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USCIS to Mail Form I-797 Approvals Directly to Petitioners, Not Attorneys

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USCIS to Mail Form I-797 Approvals Directly to Petitioners, Not Attorneys

October 4, 2011

The USCIS has changed its previous policy of mailing original Form I-797 receipt and approval notices to attorneys. Without advance notice, the USCIS on September 12, 2011 began mailing the Form I-797 for all types of applications and petitions including H-1Bs, I-140s, and I-485s directly to the applicant's or petitioning company's address, even when a Form G-28, Notice of Entry of Appearance as Attorney or Accredited Representative, is included. Later that month the USCIS issued a memorandum to stakeholders advising of the change and indicating that it had considered a temporary suspension of the new policy, most likely in response to criticism that stakeholders were given no advance notice. The memo stated, however, that a temporary suspension would be impractical "due to the estimated four-to-six-week delay associated with the required systems adjustments." The USCIS instituted this change in policy to ensure that employers and applicants would receive original notices.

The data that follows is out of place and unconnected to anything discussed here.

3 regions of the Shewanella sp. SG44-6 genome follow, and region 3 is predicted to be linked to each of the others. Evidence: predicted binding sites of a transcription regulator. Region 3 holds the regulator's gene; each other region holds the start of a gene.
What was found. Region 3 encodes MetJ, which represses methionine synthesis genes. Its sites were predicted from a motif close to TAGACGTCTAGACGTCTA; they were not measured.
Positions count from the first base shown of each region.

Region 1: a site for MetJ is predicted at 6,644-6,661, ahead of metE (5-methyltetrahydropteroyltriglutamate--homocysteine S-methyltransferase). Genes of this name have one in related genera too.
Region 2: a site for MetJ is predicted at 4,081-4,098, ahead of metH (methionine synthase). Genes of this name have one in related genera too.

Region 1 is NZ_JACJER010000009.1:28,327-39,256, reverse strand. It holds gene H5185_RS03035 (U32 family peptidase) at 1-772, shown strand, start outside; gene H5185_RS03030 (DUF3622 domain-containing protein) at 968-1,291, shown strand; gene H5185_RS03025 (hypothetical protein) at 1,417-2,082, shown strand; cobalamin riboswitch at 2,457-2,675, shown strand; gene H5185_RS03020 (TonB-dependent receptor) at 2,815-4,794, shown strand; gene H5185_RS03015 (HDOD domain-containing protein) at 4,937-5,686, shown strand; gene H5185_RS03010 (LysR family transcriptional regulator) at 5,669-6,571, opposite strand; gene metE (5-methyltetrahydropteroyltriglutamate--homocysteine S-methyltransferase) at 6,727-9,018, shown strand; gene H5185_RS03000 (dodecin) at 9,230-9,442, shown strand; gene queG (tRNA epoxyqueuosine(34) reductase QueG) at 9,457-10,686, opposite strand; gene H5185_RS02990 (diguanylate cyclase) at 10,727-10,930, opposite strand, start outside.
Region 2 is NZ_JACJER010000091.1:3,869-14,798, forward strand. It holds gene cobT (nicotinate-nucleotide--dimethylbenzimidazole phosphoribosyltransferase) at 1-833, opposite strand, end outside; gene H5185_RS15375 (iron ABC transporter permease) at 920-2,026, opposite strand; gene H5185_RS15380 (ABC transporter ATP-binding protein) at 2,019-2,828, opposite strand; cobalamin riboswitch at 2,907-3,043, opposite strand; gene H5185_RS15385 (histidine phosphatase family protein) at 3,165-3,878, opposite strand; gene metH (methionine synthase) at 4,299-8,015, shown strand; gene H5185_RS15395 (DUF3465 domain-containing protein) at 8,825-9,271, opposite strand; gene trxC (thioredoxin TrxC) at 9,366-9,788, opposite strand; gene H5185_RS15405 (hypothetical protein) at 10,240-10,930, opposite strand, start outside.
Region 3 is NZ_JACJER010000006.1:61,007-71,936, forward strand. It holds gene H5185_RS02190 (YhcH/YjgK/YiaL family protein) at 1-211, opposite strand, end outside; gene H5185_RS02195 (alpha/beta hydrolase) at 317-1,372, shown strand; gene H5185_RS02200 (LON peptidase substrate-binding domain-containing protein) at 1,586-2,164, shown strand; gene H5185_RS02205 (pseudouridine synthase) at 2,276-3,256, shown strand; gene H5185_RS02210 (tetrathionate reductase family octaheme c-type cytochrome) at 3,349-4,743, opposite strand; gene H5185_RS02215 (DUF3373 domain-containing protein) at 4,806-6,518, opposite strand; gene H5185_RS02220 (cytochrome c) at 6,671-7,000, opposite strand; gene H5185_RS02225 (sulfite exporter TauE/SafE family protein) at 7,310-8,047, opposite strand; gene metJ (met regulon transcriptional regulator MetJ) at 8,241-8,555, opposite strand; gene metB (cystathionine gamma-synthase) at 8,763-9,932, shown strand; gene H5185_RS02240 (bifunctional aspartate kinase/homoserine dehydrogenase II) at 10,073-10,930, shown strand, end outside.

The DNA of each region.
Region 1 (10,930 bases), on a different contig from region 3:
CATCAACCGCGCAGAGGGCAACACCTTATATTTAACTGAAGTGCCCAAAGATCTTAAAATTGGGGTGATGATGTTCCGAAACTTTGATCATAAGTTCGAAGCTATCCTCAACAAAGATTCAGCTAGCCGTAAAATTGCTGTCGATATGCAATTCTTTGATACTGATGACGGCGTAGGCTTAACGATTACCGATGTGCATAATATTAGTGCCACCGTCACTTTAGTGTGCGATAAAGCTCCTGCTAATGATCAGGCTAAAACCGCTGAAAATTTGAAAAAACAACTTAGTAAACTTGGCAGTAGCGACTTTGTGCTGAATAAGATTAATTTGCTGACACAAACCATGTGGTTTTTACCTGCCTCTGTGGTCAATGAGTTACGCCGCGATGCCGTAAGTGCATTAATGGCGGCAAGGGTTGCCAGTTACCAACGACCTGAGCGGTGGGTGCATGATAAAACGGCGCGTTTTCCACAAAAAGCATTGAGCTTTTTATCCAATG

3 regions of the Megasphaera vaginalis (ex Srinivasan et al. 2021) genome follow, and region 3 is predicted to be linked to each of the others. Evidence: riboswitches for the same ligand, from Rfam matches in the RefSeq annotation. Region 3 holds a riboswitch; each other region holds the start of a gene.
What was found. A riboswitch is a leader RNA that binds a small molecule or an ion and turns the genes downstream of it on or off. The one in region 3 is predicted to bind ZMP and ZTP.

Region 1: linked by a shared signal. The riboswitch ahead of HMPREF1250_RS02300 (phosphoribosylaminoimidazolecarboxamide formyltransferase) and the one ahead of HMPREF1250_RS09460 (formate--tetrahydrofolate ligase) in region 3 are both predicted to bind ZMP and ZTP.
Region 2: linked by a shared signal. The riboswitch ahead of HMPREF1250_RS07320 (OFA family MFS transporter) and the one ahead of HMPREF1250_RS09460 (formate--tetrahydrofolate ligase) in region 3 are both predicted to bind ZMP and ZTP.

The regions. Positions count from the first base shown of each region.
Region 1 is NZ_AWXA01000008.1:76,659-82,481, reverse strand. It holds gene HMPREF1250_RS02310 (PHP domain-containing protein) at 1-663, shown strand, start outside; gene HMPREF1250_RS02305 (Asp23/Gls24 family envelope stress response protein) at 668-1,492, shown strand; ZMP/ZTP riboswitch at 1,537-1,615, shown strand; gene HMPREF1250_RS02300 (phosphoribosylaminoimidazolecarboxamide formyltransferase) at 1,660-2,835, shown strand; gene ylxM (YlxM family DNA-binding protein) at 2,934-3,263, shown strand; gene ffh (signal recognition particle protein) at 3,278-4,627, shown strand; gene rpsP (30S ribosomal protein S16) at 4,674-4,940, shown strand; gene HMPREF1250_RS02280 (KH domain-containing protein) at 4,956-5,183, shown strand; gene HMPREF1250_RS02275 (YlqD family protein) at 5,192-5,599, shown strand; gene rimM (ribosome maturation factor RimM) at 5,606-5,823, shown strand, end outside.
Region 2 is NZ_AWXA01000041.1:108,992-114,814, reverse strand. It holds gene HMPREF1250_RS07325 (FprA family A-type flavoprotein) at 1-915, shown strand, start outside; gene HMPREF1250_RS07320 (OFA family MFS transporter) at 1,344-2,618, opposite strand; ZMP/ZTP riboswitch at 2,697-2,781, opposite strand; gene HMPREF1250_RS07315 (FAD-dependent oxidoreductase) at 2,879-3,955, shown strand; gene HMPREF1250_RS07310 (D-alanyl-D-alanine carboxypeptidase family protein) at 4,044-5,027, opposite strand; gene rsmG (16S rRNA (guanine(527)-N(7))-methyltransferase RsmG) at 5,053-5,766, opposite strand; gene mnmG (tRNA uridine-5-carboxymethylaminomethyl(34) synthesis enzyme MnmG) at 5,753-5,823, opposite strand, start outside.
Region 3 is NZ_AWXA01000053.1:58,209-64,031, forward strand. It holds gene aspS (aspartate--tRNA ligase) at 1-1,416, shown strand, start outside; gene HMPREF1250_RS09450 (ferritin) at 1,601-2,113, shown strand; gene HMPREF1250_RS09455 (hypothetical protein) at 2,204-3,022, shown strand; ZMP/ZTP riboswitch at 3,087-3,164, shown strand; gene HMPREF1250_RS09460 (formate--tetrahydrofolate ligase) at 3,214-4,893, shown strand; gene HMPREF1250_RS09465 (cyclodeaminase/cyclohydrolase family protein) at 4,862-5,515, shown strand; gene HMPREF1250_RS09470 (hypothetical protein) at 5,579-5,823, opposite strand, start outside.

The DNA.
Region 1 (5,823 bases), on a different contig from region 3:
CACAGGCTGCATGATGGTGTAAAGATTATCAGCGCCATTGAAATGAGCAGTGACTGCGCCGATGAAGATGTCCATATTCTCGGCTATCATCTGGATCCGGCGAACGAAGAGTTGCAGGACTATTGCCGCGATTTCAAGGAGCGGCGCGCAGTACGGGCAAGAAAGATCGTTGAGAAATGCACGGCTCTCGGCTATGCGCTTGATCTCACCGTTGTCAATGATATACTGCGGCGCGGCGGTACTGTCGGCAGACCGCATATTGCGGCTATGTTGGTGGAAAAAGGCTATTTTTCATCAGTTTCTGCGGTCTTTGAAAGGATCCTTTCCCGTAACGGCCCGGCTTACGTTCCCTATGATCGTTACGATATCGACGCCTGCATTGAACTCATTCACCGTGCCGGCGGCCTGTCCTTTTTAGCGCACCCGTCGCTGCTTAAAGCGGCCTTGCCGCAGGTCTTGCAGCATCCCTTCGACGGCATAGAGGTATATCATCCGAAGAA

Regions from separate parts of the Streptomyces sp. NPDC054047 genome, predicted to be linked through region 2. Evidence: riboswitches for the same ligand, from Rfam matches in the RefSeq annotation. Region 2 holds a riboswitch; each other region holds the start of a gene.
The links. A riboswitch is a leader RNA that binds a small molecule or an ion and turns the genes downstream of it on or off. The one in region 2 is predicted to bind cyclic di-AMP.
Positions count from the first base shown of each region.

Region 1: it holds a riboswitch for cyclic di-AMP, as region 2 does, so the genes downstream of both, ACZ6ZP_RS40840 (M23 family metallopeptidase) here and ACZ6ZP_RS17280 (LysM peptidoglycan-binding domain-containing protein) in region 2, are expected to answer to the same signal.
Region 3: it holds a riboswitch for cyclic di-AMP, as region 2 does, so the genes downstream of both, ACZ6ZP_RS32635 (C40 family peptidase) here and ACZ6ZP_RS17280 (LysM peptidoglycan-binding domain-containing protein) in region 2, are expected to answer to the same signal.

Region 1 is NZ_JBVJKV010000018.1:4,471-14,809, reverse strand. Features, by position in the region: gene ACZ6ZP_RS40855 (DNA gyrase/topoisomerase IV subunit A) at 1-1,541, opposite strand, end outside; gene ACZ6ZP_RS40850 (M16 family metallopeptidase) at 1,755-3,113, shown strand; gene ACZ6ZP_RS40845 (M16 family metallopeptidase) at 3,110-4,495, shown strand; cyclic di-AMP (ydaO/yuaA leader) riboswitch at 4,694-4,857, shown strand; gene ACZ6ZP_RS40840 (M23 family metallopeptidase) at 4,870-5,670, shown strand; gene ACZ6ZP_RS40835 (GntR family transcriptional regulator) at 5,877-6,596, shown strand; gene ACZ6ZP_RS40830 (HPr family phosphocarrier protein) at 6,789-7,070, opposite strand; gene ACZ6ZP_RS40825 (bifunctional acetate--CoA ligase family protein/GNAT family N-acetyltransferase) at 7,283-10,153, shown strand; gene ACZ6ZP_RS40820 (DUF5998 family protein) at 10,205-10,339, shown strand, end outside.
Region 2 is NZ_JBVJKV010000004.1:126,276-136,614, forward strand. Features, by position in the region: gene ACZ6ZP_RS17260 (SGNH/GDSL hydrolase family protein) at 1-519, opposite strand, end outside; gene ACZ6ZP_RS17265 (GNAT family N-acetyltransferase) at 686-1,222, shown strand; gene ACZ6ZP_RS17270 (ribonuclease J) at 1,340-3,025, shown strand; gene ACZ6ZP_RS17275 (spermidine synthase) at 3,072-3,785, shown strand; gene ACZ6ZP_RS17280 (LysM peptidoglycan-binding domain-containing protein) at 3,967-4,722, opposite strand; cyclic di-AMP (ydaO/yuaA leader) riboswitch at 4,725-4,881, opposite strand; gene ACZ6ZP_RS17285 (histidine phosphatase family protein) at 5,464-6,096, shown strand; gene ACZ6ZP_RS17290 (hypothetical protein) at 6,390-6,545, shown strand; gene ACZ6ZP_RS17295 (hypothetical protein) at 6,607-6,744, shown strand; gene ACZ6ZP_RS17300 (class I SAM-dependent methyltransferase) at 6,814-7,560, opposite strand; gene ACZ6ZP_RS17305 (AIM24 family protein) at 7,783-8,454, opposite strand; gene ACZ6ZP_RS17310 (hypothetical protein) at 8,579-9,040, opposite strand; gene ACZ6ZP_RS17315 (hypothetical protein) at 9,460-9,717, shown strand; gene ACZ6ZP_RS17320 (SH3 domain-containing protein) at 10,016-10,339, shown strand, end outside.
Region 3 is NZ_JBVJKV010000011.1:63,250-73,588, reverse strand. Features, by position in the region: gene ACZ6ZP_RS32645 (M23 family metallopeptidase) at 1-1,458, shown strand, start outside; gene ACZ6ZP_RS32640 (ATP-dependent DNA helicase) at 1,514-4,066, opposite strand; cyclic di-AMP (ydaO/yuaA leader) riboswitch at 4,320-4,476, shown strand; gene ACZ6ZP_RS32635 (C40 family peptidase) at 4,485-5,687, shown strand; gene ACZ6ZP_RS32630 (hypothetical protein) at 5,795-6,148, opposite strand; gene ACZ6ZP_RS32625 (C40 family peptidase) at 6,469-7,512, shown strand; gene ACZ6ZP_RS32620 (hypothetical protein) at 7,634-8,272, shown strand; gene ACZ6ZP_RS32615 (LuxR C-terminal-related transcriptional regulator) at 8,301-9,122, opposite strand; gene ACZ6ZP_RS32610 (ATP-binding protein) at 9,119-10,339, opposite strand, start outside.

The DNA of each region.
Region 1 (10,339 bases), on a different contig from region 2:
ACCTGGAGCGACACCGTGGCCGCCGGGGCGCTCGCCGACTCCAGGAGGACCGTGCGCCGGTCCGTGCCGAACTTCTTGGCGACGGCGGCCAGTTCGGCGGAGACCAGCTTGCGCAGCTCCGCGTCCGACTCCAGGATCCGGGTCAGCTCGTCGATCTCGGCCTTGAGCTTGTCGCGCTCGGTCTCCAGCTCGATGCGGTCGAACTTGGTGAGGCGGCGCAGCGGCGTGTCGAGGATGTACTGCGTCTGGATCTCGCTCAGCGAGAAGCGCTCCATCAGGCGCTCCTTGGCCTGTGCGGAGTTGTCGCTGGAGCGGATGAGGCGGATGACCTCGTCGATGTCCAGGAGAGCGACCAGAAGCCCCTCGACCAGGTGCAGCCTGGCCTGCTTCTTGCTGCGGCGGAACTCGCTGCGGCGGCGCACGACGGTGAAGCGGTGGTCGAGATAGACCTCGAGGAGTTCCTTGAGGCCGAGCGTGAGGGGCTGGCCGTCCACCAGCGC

Petitioners may choose to provide the attorney's address in lieu of their business location on the USCIS forms, though the USCIS memo advises that this could cause a delay in processing. The memo also suggests that if an attorney address is used, the petitioner should include a cover letter that clearly indicates the address of the business so that a manual check in the Validation Instrument for Business Enterprises (VIBE) system can be conducted to confirm a company's location.

Petitions filed through Premium Processing may provide an alternate address for mailing original approval notices if a pre-paid, self-addressed mailer is included.

If you have questions about this new USCIS policy, please contact WSM.

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